We know plants are alive, and we tend carefully to their needs. We fret over their health. “Are my daylilies getting enough sun? Better water my delphinium bed; it’s looking thirsty!” But we don’t stop to consider the soil’s health, which is the foundation of a prosperous garden.
But what is healthy soil?
A common misconception is that soil is just dirt, a static growing medium, but actually soil teems with life. It’s an ecosystem filled with bacteria, fungi and other microbes. These organisms break down organic matter in the soil and release nutrients to plants. So healthy soil is the right mix of these components, a balanced ecosystem that has the continued capacity to sustain plants, animals and humans.
Enlightened gardeners shift their thinking and understand that they are feeding the soil first, not the plants. Healthy soil yields healthy plants.
Now, I apply fertilizer at planting. Generally, you’ll need to reapply a fertilizer in spring and continue to fertilize heavy feeders as the season progresses. Here are my tips:
Annuals complete their cycle in one season and are often grown for their dramatic flowers. They start fresh each spring and die in fall, meaning they have to expend tremendous energy during the short season to produce stems and leaves. They need more fertilizer than perennials, which have the advantage of starting over each season from a robust root system. Feed the soil with a granular fertilizer at the beginning of the season and every ten days with a water soluble product for a spectacular display.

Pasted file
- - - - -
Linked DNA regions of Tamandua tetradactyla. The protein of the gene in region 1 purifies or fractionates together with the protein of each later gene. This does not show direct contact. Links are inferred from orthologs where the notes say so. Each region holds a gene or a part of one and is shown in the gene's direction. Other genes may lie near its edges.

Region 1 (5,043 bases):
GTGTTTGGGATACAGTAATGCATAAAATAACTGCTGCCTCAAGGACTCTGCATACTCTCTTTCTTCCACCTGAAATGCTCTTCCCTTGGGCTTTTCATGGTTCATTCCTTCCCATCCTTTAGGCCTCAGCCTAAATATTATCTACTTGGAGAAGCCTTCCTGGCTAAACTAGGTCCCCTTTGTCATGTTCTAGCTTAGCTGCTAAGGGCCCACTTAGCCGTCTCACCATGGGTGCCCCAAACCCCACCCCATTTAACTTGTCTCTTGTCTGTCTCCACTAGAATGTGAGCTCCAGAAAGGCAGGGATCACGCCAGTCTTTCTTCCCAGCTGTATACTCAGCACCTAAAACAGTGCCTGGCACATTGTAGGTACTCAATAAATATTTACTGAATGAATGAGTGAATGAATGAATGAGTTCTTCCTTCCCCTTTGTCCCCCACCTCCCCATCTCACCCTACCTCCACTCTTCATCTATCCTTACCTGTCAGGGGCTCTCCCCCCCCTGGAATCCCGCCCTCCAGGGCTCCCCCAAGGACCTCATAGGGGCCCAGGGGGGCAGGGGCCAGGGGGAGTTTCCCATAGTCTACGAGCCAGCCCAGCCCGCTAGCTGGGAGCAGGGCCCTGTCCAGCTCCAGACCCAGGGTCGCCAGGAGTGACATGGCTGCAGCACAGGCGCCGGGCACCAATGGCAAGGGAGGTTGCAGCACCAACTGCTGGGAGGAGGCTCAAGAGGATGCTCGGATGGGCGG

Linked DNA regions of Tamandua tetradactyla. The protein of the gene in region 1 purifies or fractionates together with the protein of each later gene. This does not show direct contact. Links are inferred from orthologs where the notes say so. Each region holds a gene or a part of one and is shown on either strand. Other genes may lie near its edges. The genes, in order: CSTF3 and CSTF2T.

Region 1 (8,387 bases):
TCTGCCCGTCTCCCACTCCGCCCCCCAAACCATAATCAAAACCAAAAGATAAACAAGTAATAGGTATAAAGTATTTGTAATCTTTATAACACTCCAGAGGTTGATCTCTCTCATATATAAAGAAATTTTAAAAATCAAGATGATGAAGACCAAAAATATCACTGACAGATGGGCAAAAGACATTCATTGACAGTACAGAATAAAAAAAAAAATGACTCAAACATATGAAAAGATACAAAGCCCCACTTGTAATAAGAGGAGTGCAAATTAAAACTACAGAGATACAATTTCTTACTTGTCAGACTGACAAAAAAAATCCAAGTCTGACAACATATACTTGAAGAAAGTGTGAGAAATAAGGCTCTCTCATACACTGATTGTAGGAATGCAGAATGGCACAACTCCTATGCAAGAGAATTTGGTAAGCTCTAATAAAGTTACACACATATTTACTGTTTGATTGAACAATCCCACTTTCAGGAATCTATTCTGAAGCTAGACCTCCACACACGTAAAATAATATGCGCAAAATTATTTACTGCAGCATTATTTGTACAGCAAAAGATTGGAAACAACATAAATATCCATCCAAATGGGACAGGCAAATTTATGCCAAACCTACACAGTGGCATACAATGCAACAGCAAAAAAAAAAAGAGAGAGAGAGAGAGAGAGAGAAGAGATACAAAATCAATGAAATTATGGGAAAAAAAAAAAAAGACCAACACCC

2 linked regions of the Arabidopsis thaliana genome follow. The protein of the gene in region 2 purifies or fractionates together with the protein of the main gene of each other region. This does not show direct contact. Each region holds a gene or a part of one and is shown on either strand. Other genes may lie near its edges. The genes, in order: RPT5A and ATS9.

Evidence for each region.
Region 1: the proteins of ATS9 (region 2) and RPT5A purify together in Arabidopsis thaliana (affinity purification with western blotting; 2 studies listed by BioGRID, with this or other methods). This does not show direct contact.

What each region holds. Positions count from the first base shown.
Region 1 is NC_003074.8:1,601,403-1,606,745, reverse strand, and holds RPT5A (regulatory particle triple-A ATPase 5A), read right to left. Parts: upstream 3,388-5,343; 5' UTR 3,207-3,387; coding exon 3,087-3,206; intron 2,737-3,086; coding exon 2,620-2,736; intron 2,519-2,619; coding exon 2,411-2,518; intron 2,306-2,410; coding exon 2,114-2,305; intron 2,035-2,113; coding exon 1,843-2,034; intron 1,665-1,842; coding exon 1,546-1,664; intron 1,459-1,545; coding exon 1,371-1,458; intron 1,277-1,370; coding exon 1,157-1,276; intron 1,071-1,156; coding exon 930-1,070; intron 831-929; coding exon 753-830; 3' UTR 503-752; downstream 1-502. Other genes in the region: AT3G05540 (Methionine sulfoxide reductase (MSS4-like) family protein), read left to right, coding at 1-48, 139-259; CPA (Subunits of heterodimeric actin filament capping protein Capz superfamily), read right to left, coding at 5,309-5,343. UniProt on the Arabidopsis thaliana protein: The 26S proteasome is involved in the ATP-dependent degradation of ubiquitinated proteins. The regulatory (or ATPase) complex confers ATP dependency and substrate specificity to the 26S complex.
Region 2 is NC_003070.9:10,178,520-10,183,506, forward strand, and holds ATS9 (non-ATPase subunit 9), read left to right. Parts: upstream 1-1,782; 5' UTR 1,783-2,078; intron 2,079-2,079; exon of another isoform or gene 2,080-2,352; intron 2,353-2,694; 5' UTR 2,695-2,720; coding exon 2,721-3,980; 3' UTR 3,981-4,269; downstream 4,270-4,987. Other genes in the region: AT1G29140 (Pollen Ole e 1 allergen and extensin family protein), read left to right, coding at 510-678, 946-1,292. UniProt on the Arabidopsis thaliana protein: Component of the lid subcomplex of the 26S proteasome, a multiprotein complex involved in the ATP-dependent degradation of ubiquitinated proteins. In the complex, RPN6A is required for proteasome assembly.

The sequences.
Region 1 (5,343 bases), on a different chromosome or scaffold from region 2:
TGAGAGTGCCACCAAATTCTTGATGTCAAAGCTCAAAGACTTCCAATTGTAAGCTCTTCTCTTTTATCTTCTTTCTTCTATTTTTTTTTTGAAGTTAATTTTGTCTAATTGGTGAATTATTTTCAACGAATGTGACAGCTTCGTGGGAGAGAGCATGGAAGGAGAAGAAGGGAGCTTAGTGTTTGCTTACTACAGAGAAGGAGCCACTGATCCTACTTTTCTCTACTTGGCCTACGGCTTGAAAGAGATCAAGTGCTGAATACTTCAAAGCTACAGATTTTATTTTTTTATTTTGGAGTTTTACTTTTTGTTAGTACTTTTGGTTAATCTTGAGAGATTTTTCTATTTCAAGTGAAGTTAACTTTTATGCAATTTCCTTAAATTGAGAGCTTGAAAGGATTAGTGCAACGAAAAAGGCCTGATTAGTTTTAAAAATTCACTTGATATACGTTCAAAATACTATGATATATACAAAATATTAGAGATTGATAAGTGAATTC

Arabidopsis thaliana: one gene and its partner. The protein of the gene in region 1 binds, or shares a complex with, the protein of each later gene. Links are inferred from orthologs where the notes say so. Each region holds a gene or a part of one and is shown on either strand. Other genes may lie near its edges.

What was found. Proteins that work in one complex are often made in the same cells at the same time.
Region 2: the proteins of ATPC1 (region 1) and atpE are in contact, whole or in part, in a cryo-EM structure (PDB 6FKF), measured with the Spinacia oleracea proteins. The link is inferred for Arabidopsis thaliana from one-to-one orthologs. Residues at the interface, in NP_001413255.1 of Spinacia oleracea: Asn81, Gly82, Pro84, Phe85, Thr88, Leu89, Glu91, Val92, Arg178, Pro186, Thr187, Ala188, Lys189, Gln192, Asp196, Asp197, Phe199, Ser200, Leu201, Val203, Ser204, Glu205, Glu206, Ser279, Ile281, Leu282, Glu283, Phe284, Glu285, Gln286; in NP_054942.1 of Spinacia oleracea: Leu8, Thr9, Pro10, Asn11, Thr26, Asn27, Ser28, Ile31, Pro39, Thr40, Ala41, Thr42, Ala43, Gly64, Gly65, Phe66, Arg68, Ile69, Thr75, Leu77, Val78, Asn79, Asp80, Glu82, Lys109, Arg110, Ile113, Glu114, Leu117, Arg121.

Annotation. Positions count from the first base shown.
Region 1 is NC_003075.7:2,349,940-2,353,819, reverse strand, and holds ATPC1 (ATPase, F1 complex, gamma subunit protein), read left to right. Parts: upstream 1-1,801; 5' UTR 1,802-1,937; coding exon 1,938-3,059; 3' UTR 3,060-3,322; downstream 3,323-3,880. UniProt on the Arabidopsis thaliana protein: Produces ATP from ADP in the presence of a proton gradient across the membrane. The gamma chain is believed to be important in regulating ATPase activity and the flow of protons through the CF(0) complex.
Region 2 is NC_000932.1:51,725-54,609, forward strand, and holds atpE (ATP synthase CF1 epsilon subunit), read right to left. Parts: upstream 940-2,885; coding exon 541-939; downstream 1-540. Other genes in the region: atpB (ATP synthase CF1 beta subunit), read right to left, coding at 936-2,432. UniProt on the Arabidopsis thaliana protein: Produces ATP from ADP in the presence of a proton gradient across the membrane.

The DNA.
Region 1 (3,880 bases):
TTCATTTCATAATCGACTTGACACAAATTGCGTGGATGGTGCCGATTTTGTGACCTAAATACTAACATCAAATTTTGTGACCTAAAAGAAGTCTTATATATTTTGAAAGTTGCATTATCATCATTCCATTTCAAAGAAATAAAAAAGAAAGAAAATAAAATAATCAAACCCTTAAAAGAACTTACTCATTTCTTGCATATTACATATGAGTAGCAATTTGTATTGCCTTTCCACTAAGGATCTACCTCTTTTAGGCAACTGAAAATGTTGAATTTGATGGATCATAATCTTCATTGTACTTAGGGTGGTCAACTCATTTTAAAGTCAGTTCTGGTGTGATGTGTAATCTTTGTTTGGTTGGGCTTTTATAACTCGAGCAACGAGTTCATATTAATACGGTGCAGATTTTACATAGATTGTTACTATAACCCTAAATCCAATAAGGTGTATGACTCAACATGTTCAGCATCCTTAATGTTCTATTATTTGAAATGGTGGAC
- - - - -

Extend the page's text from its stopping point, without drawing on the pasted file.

Because they are starting with a good root infrastructure, perennials have a leg up on annuals, but fertilizer is still a must. Apply fertilizer to the soil around these versatile plants at spring’s beginning to ensure a proper exhibit.
Woody plants have trunks and branches that live from season to season, a big head start. Fertilize when you first plant and again at the beginning of the growing season.
A caution, don’t fertilize woody plants late in the growing season. Since the response to fertilizing is growth, new growth needs time to harden so it will survive winters.
Most vegetables grow quickly, and many vegetable garden favorites are high producing, heavy feeders, meaning they quickly deplete nutrients from the soil. Feed the soil throughout the season, according to package directions.